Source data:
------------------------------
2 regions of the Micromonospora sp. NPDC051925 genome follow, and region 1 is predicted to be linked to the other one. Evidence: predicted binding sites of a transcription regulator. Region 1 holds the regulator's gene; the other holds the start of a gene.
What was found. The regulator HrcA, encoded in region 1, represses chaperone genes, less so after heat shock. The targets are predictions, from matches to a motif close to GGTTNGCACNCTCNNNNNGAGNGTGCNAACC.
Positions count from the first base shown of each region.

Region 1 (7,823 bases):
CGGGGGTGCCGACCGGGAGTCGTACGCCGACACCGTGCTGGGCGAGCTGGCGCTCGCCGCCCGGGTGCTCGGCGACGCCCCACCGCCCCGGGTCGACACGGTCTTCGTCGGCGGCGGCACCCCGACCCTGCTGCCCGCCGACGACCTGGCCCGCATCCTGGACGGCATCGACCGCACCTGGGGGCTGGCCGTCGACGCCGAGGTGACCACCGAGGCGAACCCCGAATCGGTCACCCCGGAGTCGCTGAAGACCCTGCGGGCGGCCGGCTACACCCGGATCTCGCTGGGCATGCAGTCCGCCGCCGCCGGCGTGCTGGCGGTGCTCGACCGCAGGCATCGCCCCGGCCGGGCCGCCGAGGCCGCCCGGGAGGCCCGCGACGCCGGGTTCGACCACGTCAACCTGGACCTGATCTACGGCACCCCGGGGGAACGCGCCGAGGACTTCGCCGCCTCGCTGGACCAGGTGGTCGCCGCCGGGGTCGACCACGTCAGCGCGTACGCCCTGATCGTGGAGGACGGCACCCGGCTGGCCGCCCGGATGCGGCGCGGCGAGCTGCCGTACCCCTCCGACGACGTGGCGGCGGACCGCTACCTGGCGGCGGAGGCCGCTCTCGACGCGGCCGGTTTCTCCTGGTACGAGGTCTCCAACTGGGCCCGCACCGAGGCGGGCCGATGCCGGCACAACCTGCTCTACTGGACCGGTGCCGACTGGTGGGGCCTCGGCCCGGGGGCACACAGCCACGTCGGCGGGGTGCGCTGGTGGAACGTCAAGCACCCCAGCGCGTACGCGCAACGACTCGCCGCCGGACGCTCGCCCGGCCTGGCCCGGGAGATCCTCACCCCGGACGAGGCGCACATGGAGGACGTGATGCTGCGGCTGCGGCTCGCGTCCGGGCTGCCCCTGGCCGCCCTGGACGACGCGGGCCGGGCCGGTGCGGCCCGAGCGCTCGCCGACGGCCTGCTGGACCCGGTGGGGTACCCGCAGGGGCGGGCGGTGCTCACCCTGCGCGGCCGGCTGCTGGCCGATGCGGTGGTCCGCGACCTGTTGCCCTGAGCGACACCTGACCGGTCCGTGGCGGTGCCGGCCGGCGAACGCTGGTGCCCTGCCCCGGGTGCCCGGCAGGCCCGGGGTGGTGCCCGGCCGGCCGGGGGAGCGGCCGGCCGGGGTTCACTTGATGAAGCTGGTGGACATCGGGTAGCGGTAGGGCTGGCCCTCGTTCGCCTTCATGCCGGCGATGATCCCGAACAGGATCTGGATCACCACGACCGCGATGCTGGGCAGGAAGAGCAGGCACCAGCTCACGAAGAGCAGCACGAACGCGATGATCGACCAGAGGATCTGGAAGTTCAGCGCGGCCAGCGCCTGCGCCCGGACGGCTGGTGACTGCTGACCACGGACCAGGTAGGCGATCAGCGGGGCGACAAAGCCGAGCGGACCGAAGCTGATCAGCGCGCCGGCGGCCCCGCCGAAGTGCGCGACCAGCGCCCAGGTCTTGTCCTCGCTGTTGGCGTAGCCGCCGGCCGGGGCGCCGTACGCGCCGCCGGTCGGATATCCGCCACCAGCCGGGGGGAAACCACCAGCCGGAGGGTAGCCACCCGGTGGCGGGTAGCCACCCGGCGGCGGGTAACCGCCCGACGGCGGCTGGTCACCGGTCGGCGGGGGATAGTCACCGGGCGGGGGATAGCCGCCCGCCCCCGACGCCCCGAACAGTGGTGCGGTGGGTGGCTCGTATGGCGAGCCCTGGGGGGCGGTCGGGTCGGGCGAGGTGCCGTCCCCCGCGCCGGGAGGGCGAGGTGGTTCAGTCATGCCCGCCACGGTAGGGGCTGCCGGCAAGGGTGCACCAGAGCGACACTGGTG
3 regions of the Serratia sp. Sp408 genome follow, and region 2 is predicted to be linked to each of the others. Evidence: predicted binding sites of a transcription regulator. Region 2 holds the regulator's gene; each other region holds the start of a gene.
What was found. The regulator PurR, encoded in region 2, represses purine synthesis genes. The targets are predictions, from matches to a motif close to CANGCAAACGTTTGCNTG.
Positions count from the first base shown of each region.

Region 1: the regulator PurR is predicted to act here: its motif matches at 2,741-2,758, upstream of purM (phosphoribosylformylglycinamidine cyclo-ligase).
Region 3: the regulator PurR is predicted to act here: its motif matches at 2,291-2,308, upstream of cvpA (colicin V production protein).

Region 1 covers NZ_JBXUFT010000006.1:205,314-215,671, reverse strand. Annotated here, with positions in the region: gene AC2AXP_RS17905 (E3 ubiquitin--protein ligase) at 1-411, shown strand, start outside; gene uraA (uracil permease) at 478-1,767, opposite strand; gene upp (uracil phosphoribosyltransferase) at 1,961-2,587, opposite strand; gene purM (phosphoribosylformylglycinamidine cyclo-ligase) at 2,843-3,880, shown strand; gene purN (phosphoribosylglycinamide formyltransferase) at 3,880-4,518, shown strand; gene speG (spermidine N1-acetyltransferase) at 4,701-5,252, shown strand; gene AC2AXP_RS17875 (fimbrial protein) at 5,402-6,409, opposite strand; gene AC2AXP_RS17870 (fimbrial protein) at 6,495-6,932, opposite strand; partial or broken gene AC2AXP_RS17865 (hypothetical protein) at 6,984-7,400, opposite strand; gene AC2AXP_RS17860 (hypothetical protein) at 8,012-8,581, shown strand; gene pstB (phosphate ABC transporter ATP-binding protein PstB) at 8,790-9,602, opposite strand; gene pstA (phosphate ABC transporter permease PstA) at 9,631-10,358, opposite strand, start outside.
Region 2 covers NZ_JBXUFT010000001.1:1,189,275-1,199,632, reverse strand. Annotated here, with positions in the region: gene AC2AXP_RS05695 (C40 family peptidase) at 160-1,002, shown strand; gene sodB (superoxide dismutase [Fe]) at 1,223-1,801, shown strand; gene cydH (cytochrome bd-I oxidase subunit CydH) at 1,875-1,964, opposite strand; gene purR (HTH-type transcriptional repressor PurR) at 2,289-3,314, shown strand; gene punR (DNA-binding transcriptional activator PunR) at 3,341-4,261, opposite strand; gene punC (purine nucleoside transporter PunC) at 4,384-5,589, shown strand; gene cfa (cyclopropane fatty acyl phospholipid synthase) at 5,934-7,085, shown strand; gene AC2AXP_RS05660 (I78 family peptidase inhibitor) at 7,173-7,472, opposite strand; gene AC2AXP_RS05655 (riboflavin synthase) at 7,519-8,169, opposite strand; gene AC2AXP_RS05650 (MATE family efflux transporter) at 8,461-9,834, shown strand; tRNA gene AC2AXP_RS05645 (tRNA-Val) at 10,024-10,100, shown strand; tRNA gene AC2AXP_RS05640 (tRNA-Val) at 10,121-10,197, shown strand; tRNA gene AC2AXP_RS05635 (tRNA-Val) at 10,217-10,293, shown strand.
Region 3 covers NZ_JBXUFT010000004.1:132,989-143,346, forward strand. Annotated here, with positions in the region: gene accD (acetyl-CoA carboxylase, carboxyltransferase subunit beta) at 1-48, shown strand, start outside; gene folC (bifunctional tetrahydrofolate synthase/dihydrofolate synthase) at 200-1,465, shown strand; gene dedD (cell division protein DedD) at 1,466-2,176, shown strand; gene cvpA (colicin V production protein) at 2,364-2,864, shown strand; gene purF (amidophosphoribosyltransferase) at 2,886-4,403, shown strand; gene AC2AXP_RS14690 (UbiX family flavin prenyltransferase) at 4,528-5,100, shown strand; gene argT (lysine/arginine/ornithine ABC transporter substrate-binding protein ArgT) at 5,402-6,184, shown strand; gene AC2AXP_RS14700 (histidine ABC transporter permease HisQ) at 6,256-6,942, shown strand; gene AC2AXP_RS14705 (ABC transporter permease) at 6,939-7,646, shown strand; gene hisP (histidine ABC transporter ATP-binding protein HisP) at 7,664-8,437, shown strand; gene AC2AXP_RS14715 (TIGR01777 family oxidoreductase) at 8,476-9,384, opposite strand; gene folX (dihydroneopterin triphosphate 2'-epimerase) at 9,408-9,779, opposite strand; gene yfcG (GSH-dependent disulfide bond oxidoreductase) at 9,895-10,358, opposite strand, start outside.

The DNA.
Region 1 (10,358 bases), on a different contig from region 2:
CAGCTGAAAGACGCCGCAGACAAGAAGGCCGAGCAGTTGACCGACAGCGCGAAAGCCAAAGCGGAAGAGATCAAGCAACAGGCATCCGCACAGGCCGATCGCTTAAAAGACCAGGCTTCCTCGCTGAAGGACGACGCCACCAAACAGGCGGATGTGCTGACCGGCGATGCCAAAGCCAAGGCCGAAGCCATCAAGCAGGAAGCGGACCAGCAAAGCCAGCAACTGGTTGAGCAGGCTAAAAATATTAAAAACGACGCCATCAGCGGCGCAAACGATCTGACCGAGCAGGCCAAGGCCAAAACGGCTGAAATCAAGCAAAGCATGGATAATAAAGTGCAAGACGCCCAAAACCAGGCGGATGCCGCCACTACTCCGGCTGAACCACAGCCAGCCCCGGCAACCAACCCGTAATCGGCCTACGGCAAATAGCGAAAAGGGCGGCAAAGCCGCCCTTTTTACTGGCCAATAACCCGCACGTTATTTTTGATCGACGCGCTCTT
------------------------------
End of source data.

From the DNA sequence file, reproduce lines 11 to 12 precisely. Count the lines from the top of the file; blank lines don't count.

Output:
Region 1 covers NZ_JBXUFT010000006.1:205,314-215,671, reverse strand. Annotated here, with positions in the region: gene AC2AXP_RS17905 (E3 ubiquitin--protein ligase) at 1-411, shown strand, start outside; gene uraA (uracil permease) at 478-1,767, opposite strand; gene upp (uracil phosphoribosyltransferase) at 1,961-2,587, opposite strand; gene purM (phosphoribosylformylglycinamidine cyclo-ligase) at 2,843-3,880, shown strand; gene purN (phosphoribosylglycinamide formyltransferase) at 3,880-4,518, shown strand; gene speG (spermidine N1-acetyltransferase) at 4,701-5,252, shown strand; gene AC2AXP_RS17875 (fimbrial protein) at 5,402-6,409, opposite strand; gene AC2AXP_RS17870 (fimbrial protein) at 6,495-6,932, opposite strand; partial or broken gene AC2AXP_RS17865 (hypothetical protein) at 6,984-7,400, opposite strand; gene AC2AXP_RS17860 (hypothetical protein) at 8,012-8,581, shown strand; gene pstB (phosphate ABC transporter ATP-binding protein PstB) at 8,790-9,602, opposite strand; gene pstA (phosphate ABC transporter permease PstA) at 9,631-10,358, opposite strand, start outside.
Region 2 covers NZ_JBXUFT010000001.1:1,189,275-1,199,632, reverse strand. Annotated here, with positions in the region: gene AC2AXP_RS05695 (C40 family peptidase) at 160-1,002, shown strand; gene sodB (superoxide dismutase [Fe]) at 1,223-1,801, shown strand; gene cydH (cytochrome bd-I oxidase subunit CydH) at 1,875-1,964, opposite strand; gene purR (HTH-type transcriptional repressor PurR) at 2,289-3,314, shown strand; gene punR (DNA-binding transcriptional activator PunR) at 3,341-4,261, opposite strand; gene punC (purine nucleoside transporter PunC) at 4,384-5,589, shown strand; gene cfa (cyclopropane fatty acyl phospholipid synthase) at 5,934-7,085, shown strand; gene AC2AXP_RS05660 (I78 family peptidase inhibitor) at 7,173-7,472, opposite strand; gene AC2AXP_RS05655 (riboflavin synthase) at 7,519-8,169, opposite strand; gene AC2AXP_RS05650 (MATE family efflux transporter) at 8,461-9,834, shown strand; tRNA gene AC2AXP_RS05645 (tRNA-Val) at 10,024-10,100, shown strand; tRNA gene AC2AXP_RS05640 (tRNA-Val) at 10,121-10,197, shown strand; tRNA gene AC2AXP_RS05635 (tRNA-Val) at 10,217-10,293, shown strand.